The Gratuitous Rainbow Spectrum

Nintendo's Inconsistent Lack of Ambition

Nintendo's Inconsistent Lack of Ambition

Kris Randazzo
9 minute read

So Much Potential

It’s hard to argue that Nintendo’s games are really quite special when they’re at the top of their game. That’s why it’s so frustrating when they release stuff that seemingly lacks ambition, especially in contrast with what we all know they’re capable of.

Nothing quite encapsulates this sentiment like the last month or so. First we got Kirby and the Forgotten Land, which was easily the most ambitious Kirby game in a very long time, and just last week we saw the arrival of Nintendo Switch Sports, an attempted revitalization of what is arguably one of Nintendo’s most important brands ever, that is strikingly unambitious. It really makes you wonder why.

In most of the games Nintendo releases that seem to get the underwhelming treatment, the most baffling aspect has to be the precedent set by previous entries. I’m absolutely not talking about something like Animal Crossing. I know people love to complain about Animal Crossing: New Horizons’ lacking certain bits of content that New Leaf had, and while I would have also liked to see just about everything New Leaf had to offer eventually make its way to New Horizons, the stuff NH did that NL didn’t in my opinion more than makes up for that. New Horizons is a lot of things, but unambitious isn’t one of them. No, I’m talking about when you have a popular game, and then you follow it up with something with so much less scope and vision than what made the previous entry special that you can’t help but scratch your head.

Hitting the Links

Take Mario Golf, for example. The first game on Nintendo 64 was a great time, but when the series started introducing RPG elements and new characters, it became truly special. Mario Golf became this huge deal, and people couldn’t wait to see where the franchise would go next. But they never seemed to go back to that well and make the game that fans clearly wanted. Instead, we wound up with something like Mario Golf: Super Rush for Switch which is a perfectly fun game, but it could have been so very much more.

Same goes for Mario Tennis: Aces, though to a much lesser degree. When people saw previews of the game’s new story mode, it was exciting because it looks like Nintendo had finally made a new Mario Tennis game that featured the stuff people really liked about the old versions. Unfortunately, that story mode wound up being pretty flat overall. Mario Tennis: Aces did wind up with a bunch of free DLC and felt like a fairly complete game when all was said and done, but fans knew that the potential for it to be much more was right in front of them.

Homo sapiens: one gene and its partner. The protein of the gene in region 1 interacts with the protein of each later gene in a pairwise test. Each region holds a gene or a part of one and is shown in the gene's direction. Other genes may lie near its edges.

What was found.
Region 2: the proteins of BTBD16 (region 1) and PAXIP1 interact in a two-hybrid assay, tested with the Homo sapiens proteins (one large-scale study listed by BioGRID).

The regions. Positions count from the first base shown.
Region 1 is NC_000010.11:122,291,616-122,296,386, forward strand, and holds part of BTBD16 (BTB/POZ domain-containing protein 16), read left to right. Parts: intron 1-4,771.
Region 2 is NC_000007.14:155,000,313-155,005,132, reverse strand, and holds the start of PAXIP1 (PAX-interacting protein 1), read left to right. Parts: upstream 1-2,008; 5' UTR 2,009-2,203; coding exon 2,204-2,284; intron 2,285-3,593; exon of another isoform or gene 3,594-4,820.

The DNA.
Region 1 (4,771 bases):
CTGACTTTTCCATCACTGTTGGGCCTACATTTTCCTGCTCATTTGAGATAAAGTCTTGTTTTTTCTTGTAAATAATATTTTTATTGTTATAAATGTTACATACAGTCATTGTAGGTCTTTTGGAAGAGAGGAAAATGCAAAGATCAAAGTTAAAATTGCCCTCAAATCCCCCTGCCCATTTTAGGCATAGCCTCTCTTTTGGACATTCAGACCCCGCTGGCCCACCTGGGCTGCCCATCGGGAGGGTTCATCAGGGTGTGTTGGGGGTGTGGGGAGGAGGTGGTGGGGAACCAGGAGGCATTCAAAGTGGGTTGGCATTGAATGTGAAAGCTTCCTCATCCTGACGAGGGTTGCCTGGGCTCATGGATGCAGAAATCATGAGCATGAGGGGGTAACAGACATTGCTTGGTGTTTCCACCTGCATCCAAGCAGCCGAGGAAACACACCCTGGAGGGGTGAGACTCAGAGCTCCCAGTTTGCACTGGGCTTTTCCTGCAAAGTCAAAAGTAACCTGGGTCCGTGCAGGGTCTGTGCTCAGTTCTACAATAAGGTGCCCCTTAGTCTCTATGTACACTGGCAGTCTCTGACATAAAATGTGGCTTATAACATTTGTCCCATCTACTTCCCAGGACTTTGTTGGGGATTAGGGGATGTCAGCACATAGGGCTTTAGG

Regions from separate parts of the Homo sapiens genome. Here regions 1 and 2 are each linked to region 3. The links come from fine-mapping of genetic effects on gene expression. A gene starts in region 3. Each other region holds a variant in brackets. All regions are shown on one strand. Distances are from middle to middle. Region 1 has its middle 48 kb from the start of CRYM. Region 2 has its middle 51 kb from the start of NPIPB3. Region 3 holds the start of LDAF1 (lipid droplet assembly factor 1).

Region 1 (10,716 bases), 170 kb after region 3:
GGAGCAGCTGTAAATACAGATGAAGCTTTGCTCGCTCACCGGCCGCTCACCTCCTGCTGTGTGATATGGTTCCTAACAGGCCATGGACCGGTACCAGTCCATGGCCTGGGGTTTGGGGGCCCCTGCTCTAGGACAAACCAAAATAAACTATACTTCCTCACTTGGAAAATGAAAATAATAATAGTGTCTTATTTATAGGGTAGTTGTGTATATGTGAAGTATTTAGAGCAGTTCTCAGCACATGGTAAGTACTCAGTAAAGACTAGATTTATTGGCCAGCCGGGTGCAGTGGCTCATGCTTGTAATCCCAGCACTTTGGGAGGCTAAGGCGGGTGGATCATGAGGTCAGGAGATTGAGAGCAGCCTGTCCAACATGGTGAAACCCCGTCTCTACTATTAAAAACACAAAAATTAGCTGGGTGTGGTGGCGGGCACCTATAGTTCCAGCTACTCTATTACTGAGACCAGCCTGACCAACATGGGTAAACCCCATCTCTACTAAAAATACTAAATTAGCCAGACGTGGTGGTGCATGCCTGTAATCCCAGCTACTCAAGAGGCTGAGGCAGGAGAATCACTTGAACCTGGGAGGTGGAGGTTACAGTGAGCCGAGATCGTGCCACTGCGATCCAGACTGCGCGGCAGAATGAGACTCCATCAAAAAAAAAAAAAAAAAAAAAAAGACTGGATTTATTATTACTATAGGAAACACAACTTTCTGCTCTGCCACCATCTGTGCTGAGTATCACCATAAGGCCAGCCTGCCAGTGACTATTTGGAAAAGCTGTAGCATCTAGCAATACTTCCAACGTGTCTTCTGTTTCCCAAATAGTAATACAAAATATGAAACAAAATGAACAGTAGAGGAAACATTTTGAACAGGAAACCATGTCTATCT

A Land Not Soon Forgotten

So let’s turn our attention back to Kirby for a moment. The Kirby game before the delightful Forgotten Land was Star Allies. That game came pretty early in the Switch’s life cycle, and expectations were high. Nintendo had released Breath of the Wild and Mario Odyssey, two games that took long running Nintendo franchises back to basics and made them shine in utterly brilliant ways. The hope was that Kirby would also receive that same much-needed shot in the arm, but instead we wound up with the utterly unremarkable Star Allies. It didn’t do anything particularly wrong, it was just kind of more 2D Kirby in the same vein as what we had seen from the pink puffball so very many times before on other platforms. Star Allies was neat, but it wasn’t special.

Forgotten Land, on the other hand, was. It was brimming with personality, polish, and care, and it seems to have paid off big time as it’s been selling quite well. It also feels complete, which is a line Nintendo has struggled with lately. I’m looking at you, Mario Party Superstars and Clubhouse Games. Kirby was everything fans could have wanted a proper evolution of the franchise to be. The question is, why wasn’t Star Allies this game? Why did Star Allies exist at all?

The Ultimate Pack-in

As for the other game that we started with, let’s talk a bit about Wii Sports. The original game wasn’t exactly brimming with content, but it had a few other things going for it that made it not really matter. For one, the game came free with every Wii system in the US. Two, it made up for its lack of content by being literally revolutionary and changing the gaming landscape for years to come. Wii Sports was just plain fun, and it was nothing short of a cultural phenomenon.

Nintendo decided to follow it up with Wii Sports Resort, which was a considerably more ambitious game than the original in a lot of ways. It introduced us all to the Wii Motion Plus accessory, which basically made the Wii Remote do what we all thought it was supposed to do in the first place, but the game it came bundled with showed just how much fun these simple concepts could be when paired with a ton of love and care.